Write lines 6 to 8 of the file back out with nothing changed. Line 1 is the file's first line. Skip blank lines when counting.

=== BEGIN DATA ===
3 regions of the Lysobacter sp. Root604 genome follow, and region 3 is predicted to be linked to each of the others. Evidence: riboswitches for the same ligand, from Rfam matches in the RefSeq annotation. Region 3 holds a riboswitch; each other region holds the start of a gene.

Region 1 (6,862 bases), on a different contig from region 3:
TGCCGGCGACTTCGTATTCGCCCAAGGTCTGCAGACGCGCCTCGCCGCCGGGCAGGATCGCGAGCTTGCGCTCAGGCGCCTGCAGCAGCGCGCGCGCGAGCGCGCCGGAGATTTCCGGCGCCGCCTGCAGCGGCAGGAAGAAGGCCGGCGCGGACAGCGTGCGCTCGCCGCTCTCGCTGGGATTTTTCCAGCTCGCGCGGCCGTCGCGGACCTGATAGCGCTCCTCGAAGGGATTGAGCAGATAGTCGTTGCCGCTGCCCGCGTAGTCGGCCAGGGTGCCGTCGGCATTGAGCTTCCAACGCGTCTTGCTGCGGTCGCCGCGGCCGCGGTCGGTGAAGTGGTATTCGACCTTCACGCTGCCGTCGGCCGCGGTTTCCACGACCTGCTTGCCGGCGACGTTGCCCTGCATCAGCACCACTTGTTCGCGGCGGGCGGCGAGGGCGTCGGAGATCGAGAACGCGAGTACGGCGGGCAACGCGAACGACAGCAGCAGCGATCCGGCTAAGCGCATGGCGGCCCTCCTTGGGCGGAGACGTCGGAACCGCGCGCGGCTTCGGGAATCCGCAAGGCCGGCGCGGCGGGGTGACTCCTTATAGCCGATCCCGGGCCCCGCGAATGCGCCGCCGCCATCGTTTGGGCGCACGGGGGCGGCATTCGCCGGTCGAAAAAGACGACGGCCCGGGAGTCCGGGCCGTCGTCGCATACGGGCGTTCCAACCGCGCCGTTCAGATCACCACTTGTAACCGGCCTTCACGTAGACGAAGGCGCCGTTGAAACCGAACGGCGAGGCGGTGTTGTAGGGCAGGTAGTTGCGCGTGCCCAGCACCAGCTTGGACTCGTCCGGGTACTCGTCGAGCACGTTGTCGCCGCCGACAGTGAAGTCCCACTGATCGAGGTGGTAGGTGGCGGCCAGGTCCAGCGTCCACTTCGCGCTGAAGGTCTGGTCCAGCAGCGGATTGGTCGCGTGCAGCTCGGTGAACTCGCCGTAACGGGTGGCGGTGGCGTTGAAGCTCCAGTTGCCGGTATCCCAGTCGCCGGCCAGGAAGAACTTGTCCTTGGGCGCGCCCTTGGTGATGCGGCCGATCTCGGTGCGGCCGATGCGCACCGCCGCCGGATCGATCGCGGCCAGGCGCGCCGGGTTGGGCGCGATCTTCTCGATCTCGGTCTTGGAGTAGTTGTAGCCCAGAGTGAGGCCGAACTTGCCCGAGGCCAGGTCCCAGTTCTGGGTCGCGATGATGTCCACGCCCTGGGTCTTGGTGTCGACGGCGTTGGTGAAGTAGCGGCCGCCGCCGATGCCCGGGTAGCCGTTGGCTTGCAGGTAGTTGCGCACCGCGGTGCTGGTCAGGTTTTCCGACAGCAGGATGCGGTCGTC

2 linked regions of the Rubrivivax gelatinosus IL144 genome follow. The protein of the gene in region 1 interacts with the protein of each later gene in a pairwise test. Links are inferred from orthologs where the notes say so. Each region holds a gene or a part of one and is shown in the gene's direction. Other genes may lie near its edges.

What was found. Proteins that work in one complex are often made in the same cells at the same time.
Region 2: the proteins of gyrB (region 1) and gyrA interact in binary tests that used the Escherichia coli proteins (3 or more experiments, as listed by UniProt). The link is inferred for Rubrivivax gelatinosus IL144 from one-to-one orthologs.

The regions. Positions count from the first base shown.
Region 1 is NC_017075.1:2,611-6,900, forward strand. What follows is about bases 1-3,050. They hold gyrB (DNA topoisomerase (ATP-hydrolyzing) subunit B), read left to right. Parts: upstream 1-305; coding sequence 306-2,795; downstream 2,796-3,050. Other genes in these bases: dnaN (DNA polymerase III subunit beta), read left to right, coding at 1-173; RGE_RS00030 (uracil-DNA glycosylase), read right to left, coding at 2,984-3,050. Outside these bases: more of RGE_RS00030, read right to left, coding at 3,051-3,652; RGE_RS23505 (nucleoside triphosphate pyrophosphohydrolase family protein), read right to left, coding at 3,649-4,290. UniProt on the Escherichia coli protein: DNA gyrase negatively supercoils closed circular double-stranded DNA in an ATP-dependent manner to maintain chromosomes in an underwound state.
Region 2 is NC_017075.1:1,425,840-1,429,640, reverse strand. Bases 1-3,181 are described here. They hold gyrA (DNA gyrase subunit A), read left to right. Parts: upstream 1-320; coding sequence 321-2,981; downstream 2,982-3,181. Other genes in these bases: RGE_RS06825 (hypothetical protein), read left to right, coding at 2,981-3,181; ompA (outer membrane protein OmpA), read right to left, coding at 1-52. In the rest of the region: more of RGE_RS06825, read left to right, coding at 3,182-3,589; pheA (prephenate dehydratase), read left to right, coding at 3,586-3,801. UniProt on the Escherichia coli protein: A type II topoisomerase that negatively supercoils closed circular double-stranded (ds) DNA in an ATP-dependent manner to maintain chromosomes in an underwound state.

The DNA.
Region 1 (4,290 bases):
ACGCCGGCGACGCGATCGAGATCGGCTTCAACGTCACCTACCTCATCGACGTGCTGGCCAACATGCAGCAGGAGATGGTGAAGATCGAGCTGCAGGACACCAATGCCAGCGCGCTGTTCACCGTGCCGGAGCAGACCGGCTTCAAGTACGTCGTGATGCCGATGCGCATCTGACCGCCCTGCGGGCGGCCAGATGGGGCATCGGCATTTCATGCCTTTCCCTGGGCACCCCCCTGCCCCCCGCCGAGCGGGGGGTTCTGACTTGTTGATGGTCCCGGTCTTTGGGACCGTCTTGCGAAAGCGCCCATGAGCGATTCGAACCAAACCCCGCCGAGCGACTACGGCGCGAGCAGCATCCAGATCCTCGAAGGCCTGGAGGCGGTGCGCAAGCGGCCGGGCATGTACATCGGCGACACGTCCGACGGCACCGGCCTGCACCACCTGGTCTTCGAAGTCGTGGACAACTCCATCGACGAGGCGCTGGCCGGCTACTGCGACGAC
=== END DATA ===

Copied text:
Region 2: the proteins of gyrB (region 1) and gyrA interact in binary tests that used the Escherichia coli proteins (3 or more experiments, as listed by UniProt). The link is inferred for Rubrivivax gelatinosus IL144 from one-to-one orthologs.

The regions. Positions count from the first base shown.
Region 1 is NC_017075.1:2,611-6,900, forward strand. What follows is about bases 1-3,050. They hold gyrB (DNA topoisomerase (ATP-hydrolyzing) subunit B), read left to right. Parts: upstream 1-305; coding sequence 306-2,795; downstream 2,796-3,050. Other genes in these bases: dnaN (DNA polymerase III subunit beta), read left to right, coding at 1-173; RGE_RS00030 (uracil-DNA glycosylase), read right to left, coding at 2,984-3,050. Outside these bases: more of RGE_RS00030, read right to left, coding at 3,051-3,652; RGE_RS23505 (nucleoside triphosphate pyrophosphohydrolase family protein), read right to left, coding at 3,649-4,290. UniProt on the Escherichia coli protein: DNA gyrase negatively supercoils closed circular double-stranded DNA in an ATP-dependent manner to maintain chromosomes in an underwound state.